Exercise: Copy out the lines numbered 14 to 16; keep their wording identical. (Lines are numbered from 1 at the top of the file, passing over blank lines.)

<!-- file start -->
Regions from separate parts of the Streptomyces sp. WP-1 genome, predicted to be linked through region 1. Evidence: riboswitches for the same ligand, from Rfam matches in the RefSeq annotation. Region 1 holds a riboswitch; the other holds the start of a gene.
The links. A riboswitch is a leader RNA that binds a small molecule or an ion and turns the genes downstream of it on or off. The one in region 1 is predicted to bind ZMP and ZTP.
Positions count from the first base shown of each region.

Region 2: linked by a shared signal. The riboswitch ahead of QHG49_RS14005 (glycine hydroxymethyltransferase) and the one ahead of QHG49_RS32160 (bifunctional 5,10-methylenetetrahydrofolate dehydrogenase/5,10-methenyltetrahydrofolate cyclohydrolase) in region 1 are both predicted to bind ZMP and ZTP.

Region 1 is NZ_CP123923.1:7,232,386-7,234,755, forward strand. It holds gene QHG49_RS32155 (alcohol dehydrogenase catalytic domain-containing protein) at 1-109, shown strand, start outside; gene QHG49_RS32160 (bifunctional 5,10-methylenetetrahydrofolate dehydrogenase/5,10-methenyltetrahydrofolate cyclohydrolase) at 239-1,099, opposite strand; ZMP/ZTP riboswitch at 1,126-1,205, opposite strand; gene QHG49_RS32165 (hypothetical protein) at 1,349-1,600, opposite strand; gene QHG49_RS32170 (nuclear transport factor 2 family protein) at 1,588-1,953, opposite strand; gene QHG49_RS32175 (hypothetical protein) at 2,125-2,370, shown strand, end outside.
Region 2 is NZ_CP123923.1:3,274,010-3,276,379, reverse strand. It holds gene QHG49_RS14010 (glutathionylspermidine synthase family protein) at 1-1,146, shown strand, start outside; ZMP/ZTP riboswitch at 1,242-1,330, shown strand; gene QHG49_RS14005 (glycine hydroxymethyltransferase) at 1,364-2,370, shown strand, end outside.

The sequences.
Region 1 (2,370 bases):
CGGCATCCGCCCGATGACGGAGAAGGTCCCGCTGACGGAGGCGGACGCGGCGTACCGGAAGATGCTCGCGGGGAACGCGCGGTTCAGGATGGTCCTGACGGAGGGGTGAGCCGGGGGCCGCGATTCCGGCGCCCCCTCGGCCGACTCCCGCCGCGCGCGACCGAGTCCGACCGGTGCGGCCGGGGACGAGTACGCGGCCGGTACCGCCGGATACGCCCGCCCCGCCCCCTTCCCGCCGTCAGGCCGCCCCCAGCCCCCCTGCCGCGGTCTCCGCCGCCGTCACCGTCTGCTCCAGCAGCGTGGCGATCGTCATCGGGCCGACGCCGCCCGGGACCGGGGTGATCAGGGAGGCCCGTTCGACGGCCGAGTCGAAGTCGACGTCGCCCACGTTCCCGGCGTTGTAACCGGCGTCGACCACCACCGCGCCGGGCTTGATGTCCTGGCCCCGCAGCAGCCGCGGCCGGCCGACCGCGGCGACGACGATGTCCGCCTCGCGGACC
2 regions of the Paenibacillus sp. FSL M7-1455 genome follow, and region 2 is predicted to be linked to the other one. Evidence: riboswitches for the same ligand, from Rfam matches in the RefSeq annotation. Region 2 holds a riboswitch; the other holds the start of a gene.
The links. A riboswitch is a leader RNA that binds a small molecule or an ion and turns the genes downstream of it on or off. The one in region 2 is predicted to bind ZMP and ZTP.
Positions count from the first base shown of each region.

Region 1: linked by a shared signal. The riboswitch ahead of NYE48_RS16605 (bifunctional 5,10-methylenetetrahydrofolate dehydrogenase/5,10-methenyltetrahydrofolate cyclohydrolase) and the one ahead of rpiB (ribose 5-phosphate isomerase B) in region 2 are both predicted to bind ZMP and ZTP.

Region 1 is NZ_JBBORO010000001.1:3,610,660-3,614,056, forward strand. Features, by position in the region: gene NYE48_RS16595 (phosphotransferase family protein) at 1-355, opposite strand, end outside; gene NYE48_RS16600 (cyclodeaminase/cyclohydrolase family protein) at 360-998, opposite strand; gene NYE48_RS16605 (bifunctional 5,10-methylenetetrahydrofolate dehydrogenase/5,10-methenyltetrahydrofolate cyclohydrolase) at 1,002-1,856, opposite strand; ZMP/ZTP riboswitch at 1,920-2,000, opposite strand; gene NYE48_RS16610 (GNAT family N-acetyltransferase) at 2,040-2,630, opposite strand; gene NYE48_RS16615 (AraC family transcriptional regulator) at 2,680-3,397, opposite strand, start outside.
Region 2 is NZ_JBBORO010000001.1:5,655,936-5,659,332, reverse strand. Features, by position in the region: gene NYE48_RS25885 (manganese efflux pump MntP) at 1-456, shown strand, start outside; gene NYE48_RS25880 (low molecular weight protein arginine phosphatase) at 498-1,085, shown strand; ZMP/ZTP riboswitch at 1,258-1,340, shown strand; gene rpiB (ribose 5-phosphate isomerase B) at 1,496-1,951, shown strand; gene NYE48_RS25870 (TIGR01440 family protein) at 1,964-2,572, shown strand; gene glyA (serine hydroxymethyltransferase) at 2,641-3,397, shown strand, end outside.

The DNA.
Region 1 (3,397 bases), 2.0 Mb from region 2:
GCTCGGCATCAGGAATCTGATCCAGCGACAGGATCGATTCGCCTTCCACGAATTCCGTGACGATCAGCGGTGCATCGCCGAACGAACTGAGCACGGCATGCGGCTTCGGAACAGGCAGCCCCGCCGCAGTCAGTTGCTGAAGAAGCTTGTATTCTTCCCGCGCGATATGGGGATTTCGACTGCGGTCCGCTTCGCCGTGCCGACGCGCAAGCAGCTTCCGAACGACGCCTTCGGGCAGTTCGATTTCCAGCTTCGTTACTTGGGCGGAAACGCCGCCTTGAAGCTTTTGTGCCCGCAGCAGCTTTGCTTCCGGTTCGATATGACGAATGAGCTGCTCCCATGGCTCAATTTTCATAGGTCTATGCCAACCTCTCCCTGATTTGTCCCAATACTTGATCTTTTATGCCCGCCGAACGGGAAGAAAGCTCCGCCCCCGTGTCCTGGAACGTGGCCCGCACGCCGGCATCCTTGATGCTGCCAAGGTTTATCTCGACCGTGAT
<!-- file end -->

Region 1 is NZ_JBBORO010000001.1:3,610,660-3,614,056, forward strand. Features, by position in the region: gene NYE48_RS16595 (phosphotransferase family protein) at 1-355, opposite strand, end outside; gene NYE48_RS16600 (cyclodeaminase/cyclohydrolase family protein) at 360-998, opposite strand; gene NYE48_RS16605 (bifunctional 5,10-methylenetetrahydrofolate dehydrogenase/5,10-methenyltetrahydrofolate cyclohydrolase) at 1,002-1,856, opposite strand; ZMP/ZTP riboswitch at 1,920-2,000, opposite strand; gene NYE48_RS16610 (GNAT family N-acetyltransferase) at 2,040-2,630, opposite strand; gene NYE48_RS16615 (AraC family transcriptional regulator) at 2,680-3,397, opposite strand, start outside.
Region 2 is NZ_JBBORO010000001.1:5,655,936-5,659,332, reverse strand. Features, by position in the region: gene NYE48_RS25885 (manganese efflux pump MntP) at 1-456, shown strand, start outside; gene NYE48_RS25880 (low molecular weight protein arginine phosphatase) at 498-1,085, shown strand; ZMP/ZTP riboswitch at 1,258-1,340, shown strand; gene rpiB (ribose 5-phosphate isomerase B) at 1,496-1,951, shown strand; gene NYE48_RS25870 (TIGR01440 family protein) at 1,964-2,572, shown strand; gene glyA (serine hydroxymethyltransferase) at 2,641-3,397, shown strand, end outside.

The DNA.